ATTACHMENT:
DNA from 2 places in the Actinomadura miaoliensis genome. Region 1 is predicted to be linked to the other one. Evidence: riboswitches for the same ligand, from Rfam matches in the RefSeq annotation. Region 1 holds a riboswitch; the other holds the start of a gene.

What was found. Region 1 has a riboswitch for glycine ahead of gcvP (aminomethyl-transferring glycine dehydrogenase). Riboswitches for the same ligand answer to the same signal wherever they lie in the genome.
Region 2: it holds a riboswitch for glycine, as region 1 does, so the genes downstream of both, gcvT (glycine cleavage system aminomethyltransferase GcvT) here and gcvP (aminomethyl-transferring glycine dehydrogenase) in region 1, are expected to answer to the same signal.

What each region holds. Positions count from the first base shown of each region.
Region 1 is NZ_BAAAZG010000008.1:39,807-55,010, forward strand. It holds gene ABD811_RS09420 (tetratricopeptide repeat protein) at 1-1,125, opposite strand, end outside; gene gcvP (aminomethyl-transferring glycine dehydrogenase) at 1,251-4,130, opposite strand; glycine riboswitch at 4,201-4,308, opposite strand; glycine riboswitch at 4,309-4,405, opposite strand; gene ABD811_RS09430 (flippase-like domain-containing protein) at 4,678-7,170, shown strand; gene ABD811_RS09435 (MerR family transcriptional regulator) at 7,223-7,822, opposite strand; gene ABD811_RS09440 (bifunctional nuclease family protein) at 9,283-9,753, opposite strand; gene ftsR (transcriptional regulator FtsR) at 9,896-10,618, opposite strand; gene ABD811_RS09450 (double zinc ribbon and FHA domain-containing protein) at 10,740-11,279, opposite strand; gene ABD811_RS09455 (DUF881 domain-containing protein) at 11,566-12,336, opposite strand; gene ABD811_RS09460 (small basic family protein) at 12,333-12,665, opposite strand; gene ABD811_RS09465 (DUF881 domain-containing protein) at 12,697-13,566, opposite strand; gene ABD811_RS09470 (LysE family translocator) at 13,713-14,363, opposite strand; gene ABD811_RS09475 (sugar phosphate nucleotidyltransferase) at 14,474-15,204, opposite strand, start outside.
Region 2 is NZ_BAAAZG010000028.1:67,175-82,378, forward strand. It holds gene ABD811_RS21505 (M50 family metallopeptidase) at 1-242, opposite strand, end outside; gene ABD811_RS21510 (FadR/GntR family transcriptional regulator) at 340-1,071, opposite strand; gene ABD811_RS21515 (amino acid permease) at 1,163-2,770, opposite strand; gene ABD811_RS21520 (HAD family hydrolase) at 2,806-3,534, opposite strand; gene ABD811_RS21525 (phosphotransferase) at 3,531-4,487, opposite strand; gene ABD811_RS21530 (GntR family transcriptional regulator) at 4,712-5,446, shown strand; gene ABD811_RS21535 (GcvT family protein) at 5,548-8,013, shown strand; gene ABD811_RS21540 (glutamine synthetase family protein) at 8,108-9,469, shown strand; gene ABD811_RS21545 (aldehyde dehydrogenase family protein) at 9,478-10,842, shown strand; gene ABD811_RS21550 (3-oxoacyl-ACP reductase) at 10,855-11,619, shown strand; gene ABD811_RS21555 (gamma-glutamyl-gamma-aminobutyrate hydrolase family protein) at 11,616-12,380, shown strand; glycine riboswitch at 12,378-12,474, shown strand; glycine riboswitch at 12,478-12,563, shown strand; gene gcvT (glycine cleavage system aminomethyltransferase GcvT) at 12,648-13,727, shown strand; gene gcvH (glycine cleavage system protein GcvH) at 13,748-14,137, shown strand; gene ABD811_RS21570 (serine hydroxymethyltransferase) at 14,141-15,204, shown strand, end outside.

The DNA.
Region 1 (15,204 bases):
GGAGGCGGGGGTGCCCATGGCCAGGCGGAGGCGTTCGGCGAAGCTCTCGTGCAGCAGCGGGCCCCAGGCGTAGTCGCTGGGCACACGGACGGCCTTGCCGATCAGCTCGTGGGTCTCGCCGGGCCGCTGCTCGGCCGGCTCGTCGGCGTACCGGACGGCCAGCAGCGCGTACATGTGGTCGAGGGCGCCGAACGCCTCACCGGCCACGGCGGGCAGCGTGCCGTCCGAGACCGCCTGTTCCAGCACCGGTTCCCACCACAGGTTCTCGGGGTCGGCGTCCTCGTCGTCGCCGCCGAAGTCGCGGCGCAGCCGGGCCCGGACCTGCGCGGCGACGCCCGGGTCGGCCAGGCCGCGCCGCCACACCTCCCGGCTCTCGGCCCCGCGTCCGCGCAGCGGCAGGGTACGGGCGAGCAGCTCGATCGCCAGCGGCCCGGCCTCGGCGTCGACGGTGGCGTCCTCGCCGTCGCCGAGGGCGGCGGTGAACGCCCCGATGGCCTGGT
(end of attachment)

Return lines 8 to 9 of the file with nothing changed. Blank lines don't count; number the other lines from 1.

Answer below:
Region 1 (15,204 bases):
GGAGGCGGGGGTGCCCATGGCCAGGCGGAGGCGTTCGGCGAAGCTCTCGTGCAGCAGCGGGCCCCAGGCGTAGTCGCTGGGCACACGGACGGCCTTGCCGATCAGCTCGTGGGTCTCGCCGGGCCGCTGCTCGGCCGGCTCGTCGGCGTACCGGACGGCCAGCAGCGCGTACATGTGGTCGAGGGCGCCGAACGCCTCACCGGCCACGGCGGGCAGCGTGCCGTCCGAGACCGCCTGTTCCAGCACCGGTTCCCACCACAGGTTCTCGGGGTCGGCGTCCTCGTCGTCGCCGCCGAAGTCGCGGCGCAGCCGGGCCCGGACCTGCGCGGCGACGCCCGGGTCGGCCAGGCCGCGCCGCCACACCTCCCGGCTCTCGGCCCCGCGTCCGCGCAGCGGCAGGGTACGGGCGAGCAGCTCGATCGCCAGCGGCCCGGCCTCGGCGTCGACGGTGGCGTCCTCGCCGTCGCCGAGGGCGGCGGTGAACGCCCCGATGGCCTGGT